Angels can Fly - A Modern Clown User Guide
Angels can Fly includes a mix of fiction which follows the adventures of ten clown characters, personal clown anecdotes from clowns from around the world, a total of 50 practical clown exercises, and some theory on the nature of modern clown. The book is available on order through bookshops and online stores in New Zealand, Australia, America and England.
And You can get a free eBook copy of the book to read on your computer at: www.alanclay.com/ebook_list.htm
On this page you will find excerpts from the book. Check back often for new excerpts from Angels can Fly.
And while you are here, why not check out Alan Clay's short clown film, , staring Annette Devick from Canada and Mark Hudson from Australia which was shot in New Zealand in October 2006.
And also the new comming of age romantic comedy, Courting Chaos, shot in Los Angeles in 2013, in which a Beverly Hills girl falls for a Venice Beach street clown named Chaos and she must overcome her inhibitions and become a clown herself for the relationship to survive.Chapter 9. Exercise: JugglingINDIVIDUAL / PAIR / WORKSHOP
This is a five-step 'learning to juggle' process, which is very good for demonstrating how we learn, and so bringing the learning process more into the conscious realm.
Step One: With a ball in each hand, and hands in front of us at waist level, throw one up to eye height, and catch it in the same hand, then the other, and so on.
At this stage we are just getting used to the rhythm of one after the other, with each ball thrown to eye height, so that the throws become even. Hands remain down at waist height for the catch, rather than going up to find the ball, which destroys the timing.
Step Two: The crossover. Throw the first ball with the hand you are most comfortable with, on an angle to a point above the other hand, and as it is about to fall, throw the second ball on an angle to a point above the first hand.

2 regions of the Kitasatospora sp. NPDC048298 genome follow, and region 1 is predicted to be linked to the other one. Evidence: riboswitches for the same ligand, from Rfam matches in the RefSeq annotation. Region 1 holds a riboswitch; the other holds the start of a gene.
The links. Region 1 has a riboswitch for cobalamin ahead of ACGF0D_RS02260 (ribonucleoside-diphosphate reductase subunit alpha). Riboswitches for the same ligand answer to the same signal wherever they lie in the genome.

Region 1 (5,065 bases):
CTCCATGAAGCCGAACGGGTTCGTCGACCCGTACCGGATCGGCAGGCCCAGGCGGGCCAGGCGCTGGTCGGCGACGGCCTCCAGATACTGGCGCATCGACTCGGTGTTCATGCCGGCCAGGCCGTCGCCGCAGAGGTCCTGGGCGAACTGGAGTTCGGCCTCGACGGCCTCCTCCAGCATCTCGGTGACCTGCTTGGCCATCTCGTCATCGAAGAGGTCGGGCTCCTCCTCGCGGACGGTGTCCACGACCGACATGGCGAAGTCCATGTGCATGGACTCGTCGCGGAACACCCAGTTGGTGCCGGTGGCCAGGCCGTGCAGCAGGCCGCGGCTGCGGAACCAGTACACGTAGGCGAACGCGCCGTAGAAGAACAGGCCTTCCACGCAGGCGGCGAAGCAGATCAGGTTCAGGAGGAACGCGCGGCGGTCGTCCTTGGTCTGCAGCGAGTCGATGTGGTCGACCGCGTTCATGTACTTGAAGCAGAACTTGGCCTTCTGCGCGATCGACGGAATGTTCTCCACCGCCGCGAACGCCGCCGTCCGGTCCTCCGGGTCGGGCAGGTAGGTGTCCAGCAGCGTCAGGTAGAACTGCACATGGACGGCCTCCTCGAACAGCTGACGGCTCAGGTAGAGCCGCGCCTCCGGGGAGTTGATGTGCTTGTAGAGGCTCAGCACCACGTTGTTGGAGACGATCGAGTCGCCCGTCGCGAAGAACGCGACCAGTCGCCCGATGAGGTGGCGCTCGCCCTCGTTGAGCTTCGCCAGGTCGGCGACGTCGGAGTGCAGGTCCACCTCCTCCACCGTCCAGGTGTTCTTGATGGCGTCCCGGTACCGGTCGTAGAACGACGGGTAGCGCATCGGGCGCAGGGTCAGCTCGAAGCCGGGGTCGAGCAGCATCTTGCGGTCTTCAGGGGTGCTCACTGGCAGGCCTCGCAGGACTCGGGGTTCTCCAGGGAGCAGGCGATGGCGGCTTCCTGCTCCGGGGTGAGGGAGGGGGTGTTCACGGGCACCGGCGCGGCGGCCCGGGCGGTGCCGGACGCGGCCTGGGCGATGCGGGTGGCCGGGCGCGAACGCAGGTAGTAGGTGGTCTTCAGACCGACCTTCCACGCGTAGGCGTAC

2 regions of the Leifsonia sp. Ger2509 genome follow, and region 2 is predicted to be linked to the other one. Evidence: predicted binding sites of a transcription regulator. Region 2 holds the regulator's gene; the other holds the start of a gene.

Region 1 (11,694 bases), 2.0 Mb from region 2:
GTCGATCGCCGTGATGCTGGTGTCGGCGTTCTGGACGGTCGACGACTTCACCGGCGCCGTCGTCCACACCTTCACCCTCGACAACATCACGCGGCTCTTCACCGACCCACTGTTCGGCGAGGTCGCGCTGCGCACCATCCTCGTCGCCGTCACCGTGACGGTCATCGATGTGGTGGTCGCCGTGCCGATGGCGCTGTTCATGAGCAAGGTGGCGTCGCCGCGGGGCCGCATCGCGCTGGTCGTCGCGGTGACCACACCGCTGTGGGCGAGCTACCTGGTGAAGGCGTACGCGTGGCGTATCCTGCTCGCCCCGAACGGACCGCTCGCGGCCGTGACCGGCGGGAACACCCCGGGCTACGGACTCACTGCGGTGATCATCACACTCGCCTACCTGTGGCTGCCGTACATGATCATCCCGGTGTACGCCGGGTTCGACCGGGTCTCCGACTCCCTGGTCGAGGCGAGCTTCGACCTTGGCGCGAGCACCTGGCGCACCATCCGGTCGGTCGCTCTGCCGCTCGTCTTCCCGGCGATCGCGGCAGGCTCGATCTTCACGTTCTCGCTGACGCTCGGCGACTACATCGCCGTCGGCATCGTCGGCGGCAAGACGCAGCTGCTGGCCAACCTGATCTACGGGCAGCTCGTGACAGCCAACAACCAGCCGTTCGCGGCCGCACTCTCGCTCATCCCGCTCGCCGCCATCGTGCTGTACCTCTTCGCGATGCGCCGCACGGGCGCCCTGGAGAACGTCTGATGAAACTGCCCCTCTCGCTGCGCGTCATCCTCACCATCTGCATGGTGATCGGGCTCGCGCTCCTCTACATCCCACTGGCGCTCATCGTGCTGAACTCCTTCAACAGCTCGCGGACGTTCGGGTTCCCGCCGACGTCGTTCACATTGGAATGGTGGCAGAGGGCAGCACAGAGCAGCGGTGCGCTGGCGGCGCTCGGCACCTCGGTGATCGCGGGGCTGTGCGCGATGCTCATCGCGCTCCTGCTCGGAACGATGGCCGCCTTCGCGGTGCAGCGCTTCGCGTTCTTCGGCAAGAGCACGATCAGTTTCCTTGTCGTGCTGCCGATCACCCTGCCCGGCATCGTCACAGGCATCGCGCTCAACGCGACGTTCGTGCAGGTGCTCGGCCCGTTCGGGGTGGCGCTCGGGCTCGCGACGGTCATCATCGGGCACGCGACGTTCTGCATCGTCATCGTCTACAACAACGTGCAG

The key thing to watch is the moment that the first ball starts to fall, and use this as an impulse to throw the second one.Don't worry so much about the catches to start with, but what we are looking for here is a four-beat rhythm, where one and two are throws and three and four are catches, and the beat is regular.
Step Three: Pick up a third ball and hold it in the hand you are throwing first with; this hand now holds two balls. Repeat step two, throwing only the first and second balls, and just get comfortable with the feel of the third ball in the hand.
Step Four: Throw the first ball, as it is about to fall throw the second, as it reaches the top and is about to fall, throw the third, or get it out of your hand in some way; drop it. Don't worry about catching it, just find the throwing rhythm by watching those moments where a ball is about to fall.
Step Five: If you've got the one, two, three, you can of course when the third ball is about to fall, throw the fourth, and as it is about to fall throw the fifth, and so on.
At this stage, count your throws and see how far you get. Challenge yourself each practice to go further than the last time.
Many people say they can't juggle, but it is just that they have not learned the steps in the process, and so when they find they can do it, they are overjoyed and value the learning experience.
What stops them firstly, is that they say they "can't" and nothing is possible from this position. Rather say 'I haven't yet' and leave open the possibility that they might learn it.
The next thing that stops them, is that they are going straight for a result: juggling, rather than following the process of learning ball skills.
But the biggest thing that stops people from progressing is their habits and patterns. They tried juggling once, and got so far with the learning, and ever since then when they pick up some balls, they repeat the same process and do not advance it. This is the biggest barrier, and is normally why people in this position require a teacher to guide them past this point. If you are working with this individually, you will have to push your limits consciously to overcome your habits.
One final comment on juggling: it is a physical activity which requires the mind to largely stay out of the way, and allow the physical focus. Relaxed breathing helps, rhythmic music can be good, and the practice is best undertaken for brief periods regularly, because we set in place bad patterns once we become tired, and the body absorbs the learning in between practices.
Angels can Fly is available on order through bookshops and online stores in New Zealand, Australia, America and England. Order your copy today. Find it on Amazon by following this link: http://tinyurl.com/9nrwj
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Last updated 01 November 2013